Based on data released Oct. 5 by the Mortgage Bankers Association, the contract rate on a 30-year fixed mortgage climbed about a quarter percentage point in the last week of September. The hike marked the seventh straight weekly rate increase and triggered the worst slump in home loan applications since the Wuhan coronavirus (COVID-19) pandemic started. The series of continuous increases in mortgage rates caused a roughly 14 percent drop in applications to purchase or refinance a home.
Mortgage rates have soared 1.30 percentage points in the last seven weeks, the highest surge over a comparable period since 2003. Experts expect the mortgage costs to stay on the record high as the Fed continues to hike its benchmark interest in its "intense" effort to cool inflation.
House hunters have been struck this year with a one-two combination of soaring mortgage rates and still expensive home prices. The option to go on renting is more realistic than buying a new one.
"It is beginning to look as though home sales will be crushed to the point where the only people buying homes are those with no choice, for family or job relocation reasons," Ian Shepherdson, chief economist with Pantheon Macroeconomics, said in a report.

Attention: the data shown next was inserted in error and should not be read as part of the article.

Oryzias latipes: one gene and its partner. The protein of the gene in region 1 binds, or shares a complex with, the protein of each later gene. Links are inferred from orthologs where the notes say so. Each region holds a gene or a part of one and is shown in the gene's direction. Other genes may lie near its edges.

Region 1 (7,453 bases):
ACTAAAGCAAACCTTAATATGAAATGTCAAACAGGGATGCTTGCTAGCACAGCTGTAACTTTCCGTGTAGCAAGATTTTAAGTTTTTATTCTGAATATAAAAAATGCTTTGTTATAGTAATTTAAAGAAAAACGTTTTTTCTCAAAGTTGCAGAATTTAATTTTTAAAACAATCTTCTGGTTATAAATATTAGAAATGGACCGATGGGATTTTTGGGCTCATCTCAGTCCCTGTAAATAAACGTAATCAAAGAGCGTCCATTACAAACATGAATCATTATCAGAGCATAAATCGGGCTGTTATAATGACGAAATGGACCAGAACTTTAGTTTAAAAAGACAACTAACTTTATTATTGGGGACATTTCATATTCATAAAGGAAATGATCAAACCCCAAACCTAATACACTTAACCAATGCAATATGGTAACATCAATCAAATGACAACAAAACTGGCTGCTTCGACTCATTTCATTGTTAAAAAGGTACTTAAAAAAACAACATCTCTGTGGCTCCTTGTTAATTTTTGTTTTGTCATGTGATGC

As per 2021 calculations from the Federal Home Loan Mortgage Corporation, a buyer who put a 20 percent down payment on a $390,000 home and financed the rest with a 30-year fixed-rate mortgage at an average interest rate of 2.99 percent, had a monthly mortgage payment of $1,314. To buy the same-priced house with the increased interest rate, a loaner would pay roughly more than $2,000 per month. (Related: Redfin: House sales decline in Sun Belt as buyers back out due to hefty prices.)
The current economic uncertainty compounded by Hurricane Ian's devastation in Florida resulted in a recent 14 percent decline in mortgage applications, said MBA President and CEO Bob Broeksmit.
"The current rate has more than doubled over the past year and has increased 130 basis points in the past seven weeks alone," MBA economist Joel Kan said. He added that there was an impact from Hurricane Ian's aftermath, which prompted widespread closings and evacuations.
With higher interest rates making an already pricey housing market even more expensive, homebuyers turned more to adjustable-rate mortgages, which offer a lower interest rate. That share of activity increased to 11.8 percent from 8.5 percent a month ago and around three percent at the beginning of 2022, when mortgage rates were less than half what they are now.
This week's mortgage rates may have been very slightly lower than last week's but all bets are off at the end of the week when the important monthly employment report is released. Analysts are awaiting investors' move, which would depend on the Fed's next action plans.
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Watch Gregory Mannarino warn about the impending burst of the U.S. home mortgage bubble below.
This video is from the What is happening channel on Brighteon.com.